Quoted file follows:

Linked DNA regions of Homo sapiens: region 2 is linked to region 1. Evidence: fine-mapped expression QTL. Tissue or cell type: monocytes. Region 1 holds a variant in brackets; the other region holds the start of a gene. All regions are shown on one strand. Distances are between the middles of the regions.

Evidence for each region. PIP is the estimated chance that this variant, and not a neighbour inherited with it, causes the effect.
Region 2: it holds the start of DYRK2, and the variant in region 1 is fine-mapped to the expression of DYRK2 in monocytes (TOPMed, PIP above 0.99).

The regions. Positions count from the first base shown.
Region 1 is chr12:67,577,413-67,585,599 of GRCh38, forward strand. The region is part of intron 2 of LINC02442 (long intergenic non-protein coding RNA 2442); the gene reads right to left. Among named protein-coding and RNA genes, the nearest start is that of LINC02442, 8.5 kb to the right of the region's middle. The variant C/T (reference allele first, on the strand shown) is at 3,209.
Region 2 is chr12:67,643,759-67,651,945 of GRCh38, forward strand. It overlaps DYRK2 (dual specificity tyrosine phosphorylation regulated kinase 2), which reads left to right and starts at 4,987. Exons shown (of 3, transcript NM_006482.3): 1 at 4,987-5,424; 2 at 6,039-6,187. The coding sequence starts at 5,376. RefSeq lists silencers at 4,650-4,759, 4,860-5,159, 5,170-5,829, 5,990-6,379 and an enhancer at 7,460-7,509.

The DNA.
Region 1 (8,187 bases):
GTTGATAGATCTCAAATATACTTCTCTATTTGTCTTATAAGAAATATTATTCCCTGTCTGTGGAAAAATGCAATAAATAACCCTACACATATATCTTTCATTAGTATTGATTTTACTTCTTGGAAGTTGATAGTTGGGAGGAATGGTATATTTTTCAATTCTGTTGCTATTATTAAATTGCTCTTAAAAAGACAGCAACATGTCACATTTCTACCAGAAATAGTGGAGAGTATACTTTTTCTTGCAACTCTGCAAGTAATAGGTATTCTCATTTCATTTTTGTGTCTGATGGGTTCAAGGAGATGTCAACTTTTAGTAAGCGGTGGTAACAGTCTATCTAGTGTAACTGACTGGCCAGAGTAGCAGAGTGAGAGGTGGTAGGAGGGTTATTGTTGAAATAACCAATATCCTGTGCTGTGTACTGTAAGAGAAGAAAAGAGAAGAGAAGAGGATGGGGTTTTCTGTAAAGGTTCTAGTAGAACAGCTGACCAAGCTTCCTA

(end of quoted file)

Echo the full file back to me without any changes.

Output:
Linked DNA regions of Homo sapiens: region 2 is linked to region 1. Evidence: fine-mapped expression QTL. Tissue or cell type: monocytes. Region 1 holds a variant in brackets; the other region holds the start of a gene. All regions are shown on one strand. Distances are between the middles of the regions.

Evidence for each region. PIP is the estimated chance that this variant, and not a neighbour inherited with it, causes the effect.
Region 2: it holds the start of DYRK2, and the variant in region 1 is fine-mapped to the expression of DYRK2 in monocytes (TOPMed, PIP above 0.99).

The regions. Positions count from the first base shown.
Region 1 is chr12:67,577,413-67,585,599 of GRCh38, forward strand. The region is part of intron 2 of LINC02442 (long intergenic non-protein coding RNA 2442); the gene reads right to left. Among named protein-coding and RNA genes, the nearest start is that of LINC02442, 8.5 kb to the right of the region's middle. The variant C/T (reference allele first, on the strand shown) is at 3,209.
Region 2 is chr12:67,643,759-67,651,945 of GRCh38, forward strand. It overlaps DYRK2 (dual specificity tyrosine phosphorylation regulated kinase 2), which reads left to right and starts at 4,987. Exons shown (of 3, transcript NM_006482.3): 1 at 4,987-5,424; 2 at 6,039-6,187. The coding sequence starts at 5,376. RefSeq lists silencers at 4,650-4,759, 4,860-5,159, 5,170-5,829, 5,990-6,379 and an enhancer at 7,460-7,509.

The DNA.
Region 1 (8,187 bases):
GTTGATAGATCTCAAATATACTTCTCTATTTGTCTTATAAGAAATATTATTCCCTGTCTGTGGAAAAATGCAATAAATAACCCTACACATATATCTTTCATTAGTATTGATTTTACTTCTTGGAAGTTGATAGTTGGGAGGAATGGTATATTTTTCAATTCTGTTGCTATTATTAAATTGCTCTTAAAAAGACAGCAACATGTCACATTTCTACCAGAAATAGTGGAGAGTATACTTTTTCTTGCAACTCTGCAAGTAATAGGTATTCTCATTTCATTTTTGTGTCTGATGGGTTCAAGGAGATGTCAACTTTTAGTAAGCGGTGGTAACAGTCTATCTAGTGTAACTGACTGGCCAGAGTAGCAGAGTGAGAGGTGGTAGGAGGGTTATTGTTGAAATAACCAATATCCTGTGCTGTGTACTGTAAGAGAAGAAAAGAGAAGAGAAGAGGATGGGGTTTTCTGTAAAGGTTCTAGTAGAACAGCTGACCAAGCTTCCTA